Jesus proclaimed the kingdom of God. He announced the good news, and the gospel accounts speak about his coming to demonstrate the kingdom of God by acts and by calling together a band of faithful followers, but then they move on to the last seven days of his life which move towards Calvary and to the sacrifice that he made, so the gospel accounts record Jesus as proclaiming the kingdom in both word and deed, the word being the announcement of the kingdom, and that his deeds actually being the ushering in of the kingdom through his saving death on the cross.
When we open the Gospels and begin to read them there’s one thing that may surprise us but is inevitably going to strike us and that is that what Jesus was preaching and teaching about and modelling was clearly the kingdom of God. There’s no doubt from John the Baptist’s preaching, which foreshadows Jesus to the very first words of Jesus — the kingdom of God is drawn near, or has drawn near, or the kingdom of heaven has drawn near — and then in all his teaching, “blessed are the poor in spirit for theirs is the kingdom of heaven,” all the parables about the kingdom of heaven, all the teaching, all the ways in which he shows himself to be the true Davidic king riding into Jerusalem on a donkey. All the manifest ways to make it very clear that the Gospels, the evangelists, the gospel writers, want us to clearly understand that Jesus’ message, his whole life, was about the bringing, the restoration, of God’s reign or God’s kingdom.
The idea that Jesus preached primarily, or focused on in his preaching, on the Kingdom of God may at first strike us as a little odd, until we recognise that the major story of the Bible starting way back in creation itself, is to a message about the kingdom of God. Even though the language “kingdom of God” rarely if ever occurs in the Old Testament per se, the hope and the expectation and the vision that God is a ruling king, a good ruling king, from creation on, is clearly a major theme. And, in fact, in the prophets, becomes the major hope for a day coming when God will restore his reign through a Davidic Messiah, a Christ, an Anointed One.
So when we get to the Gospels we really should not be surprised that what Jesus is announcing and proclaiming is the kingdom of God. It’s there. It’s because it’s a part of the whole message of the Bible, and it’s in fact when you look beyond the Gospels into the Epistles, it’s, in fact, what they are building upon and presupposing and teaching as well. So, we can see at the centre point of history itself, in the centre of the Bible, the Gospels which witness to Jesus’ life and death and resurrection, we are not surprised to see that his message is the same message of the whole Bible. God’s reign, God’s kingdom is coming from heaven to earth, from creation to new creation.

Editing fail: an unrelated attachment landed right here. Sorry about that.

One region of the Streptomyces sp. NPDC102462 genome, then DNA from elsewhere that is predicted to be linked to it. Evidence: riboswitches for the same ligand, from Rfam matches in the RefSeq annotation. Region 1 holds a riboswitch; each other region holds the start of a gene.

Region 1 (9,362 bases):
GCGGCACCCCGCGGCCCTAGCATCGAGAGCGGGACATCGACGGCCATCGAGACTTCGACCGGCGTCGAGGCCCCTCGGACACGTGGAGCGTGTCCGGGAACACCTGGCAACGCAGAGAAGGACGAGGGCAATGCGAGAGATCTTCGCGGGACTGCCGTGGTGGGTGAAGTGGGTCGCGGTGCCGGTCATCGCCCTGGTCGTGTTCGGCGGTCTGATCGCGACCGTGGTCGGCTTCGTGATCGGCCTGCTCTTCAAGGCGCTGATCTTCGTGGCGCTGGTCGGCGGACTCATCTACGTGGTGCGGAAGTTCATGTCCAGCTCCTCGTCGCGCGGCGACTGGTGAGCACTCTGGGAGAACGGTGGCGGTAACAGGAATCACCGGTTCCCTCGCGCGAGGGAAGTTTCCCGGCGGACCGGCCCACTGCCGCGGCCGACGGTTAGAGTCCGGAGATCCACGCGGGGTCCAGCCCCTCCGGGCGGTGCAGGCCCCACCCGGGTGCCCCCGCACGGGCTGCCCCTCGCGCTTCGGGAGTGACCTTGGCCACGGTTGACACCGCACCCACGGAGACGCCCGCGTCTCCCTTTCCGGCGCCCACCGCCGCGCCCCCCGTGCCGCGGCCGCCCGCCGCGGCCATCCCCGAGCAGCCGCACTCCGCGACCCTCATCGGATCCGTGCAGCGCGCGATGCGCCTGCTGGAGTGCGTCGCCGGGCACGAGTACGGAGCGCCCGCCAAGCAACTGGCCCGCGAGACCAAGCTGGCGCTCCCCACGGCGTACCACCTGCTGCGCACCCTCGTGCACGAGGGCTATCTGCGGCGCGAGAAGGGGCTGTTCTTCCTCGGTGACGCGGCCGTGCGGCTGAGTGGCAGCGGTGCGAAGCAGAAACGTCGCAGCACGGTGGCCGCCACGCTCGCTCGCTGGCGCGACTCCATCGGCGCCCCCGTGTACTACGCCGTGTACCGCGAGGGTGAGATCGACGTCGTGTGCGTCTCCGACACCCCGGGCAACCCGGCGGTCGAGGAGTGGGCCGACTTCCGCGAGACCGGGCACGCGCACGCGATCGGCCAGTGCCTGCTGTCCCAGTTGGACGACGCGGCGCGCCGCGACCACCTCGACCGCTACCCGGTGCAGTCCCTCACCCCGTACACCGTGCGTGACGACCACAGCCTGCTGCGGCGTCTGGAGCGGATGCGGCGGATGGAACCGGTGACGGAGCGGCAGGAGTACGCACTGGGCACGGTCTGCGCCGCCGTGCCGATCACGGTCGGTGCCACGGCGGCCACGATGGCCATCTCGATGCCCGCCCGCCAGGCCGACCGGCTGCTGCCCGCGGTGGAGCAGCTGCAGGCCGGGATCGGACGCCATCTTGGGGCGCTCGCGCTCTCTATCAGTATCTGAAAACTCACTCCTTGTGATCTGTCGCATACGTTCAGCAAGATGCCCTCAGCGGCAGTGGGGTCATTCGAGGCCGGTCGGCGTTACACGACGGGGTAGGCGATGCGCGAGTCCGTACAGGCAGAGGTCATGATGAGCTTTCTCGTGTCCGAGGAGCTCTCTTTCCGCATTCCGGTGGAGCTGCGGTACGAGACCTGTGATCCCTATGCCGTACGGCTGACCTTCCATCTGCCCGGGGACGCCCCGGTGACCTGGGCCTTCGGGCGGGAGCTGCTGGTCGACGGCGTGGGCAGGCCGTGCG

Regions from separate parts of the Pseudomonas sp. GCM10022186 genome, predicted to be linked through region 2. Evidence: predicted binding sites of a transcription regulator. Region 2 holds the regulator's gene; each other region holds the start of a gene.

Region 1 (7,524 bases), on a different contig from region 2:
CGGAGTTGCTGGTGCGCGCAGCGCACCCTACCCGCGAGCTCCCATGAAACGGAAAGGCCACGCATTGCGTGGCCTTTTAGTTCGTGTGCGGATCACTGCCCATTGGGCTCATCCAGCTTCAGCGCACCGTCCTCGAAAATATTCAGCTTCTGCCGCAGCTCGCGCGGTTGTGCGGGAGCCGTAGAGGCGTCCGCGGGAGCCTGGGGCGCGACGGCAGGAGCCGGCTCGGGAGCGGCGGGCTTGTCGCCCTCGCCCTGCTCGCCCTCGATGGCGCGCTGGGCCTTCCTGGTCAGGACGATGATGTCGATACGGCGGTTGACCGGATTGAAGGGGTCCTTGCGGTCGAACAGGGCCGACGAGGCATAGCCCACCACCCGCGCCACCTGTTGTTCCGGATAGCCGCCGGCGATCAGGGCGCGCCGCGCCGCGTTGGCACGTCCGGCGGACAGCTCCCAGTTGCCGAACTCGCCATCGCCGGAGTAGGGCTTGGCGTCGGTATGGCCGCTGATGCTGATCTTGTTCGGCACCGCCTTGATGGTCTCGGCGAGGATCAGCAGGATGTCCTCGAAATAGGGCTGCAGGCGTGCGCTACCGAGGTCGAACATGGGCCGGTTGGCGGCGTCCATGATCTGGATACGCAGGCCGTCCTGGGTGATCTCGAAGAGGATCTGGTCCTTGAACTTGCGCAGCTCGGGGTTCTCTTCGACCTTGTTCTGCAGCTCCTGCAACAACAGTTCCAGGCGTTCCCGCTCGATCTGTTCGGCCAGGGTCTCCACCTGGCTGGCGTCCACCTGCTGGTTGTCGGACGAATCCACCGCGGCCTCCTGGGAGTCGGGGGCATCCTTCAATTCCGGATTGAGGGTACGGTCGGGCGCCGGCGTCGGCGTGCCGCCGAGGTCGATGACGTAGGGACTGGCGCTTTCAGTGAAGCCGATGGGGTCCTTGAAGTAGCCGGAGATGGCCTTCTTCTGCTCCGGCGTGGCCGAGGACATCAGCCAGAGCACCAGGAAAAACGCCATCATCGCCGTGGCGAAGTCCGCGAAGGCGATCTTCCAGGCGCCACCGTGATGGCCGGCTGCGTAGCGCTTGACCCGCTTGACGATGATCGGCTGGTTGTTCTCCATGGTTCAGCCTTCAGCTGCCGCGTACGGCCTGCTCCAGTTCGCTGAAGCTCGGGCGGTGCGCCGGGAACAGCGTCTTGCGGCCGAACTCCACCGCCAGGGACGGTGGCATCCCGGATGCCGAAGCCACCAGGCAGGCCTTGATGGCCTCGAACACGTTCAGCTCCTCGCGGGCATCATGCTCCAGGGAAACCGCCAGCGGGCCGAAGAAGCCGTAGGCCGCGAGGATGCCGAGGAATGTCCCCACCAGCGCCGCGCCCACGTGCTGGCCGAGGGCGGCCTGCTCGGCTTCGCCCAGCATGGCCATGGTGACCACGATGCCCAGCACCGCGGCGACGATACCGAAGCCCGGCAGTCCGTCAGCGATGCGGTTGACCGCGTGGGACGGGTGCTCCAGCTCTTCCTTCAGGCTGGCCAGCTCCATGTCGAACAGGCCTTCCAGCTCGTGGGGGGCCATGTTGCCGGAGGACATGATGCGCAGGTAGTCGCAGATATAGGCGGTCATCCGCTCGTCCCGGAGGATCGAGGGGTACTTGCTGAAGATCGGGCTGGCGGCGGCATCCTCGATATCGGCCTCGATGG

As we look back at Jesus’ message, it’s worth looking at his central proclamation that the kingdom of God is at hand. That’s the first thing that Jesus said. And so, when we’re asking, what was Jesus really on about, we must look there. It seems to me that that phrase, “the kingdom of God is at hand,” gives us a great clue. Jesus is claiming that with his arrival, God is now the coming King. So the first thing he’s saying is, God is ruler, you need to bow to him, and you need to recognise his rule in your life, and you need to recognise his rule, through me, Jesus. But more than that, when we recognise that the kingdom of God was something, which in Old Testament hope they were longing for God to bring in, we realise that Jesus is also saying, “I am the fulfilment of the Old Testament story.”
So a very important part of Jesus’ teaching is, “I am the fulfilment, I am the expected answer to the problems that were there before.” And when we look back to find out what was that Old Testament story all about, well, some of their hopes were, yes, that God would bring a king, but they were also expecting God to redeem his people, so Jesus is saying, I’m the one who’s now going to redeem God’s people. When you think that in ancient Egypt the Israelites were rescued from Egypt and redeemed, what Jesus offering us is redemption, not from slavery in Egypt, but from what? Well, slavery to sin.
When you look back into the Old Testament, you discover also a longing that God will fulfil his covenant, and this covenant is God’s plan to bless the entire world through Abraham’s descendants. And so, when Jesus comes and says, “I am the fulfilment of that,” then we’re getting the message that God is going to do through Jesus that which is going to overcome evil and is also going to bring all people everywhere into his kingdom. So that’s the central thing that Jesus is claiming. He is the fulfilment of the Old Testament.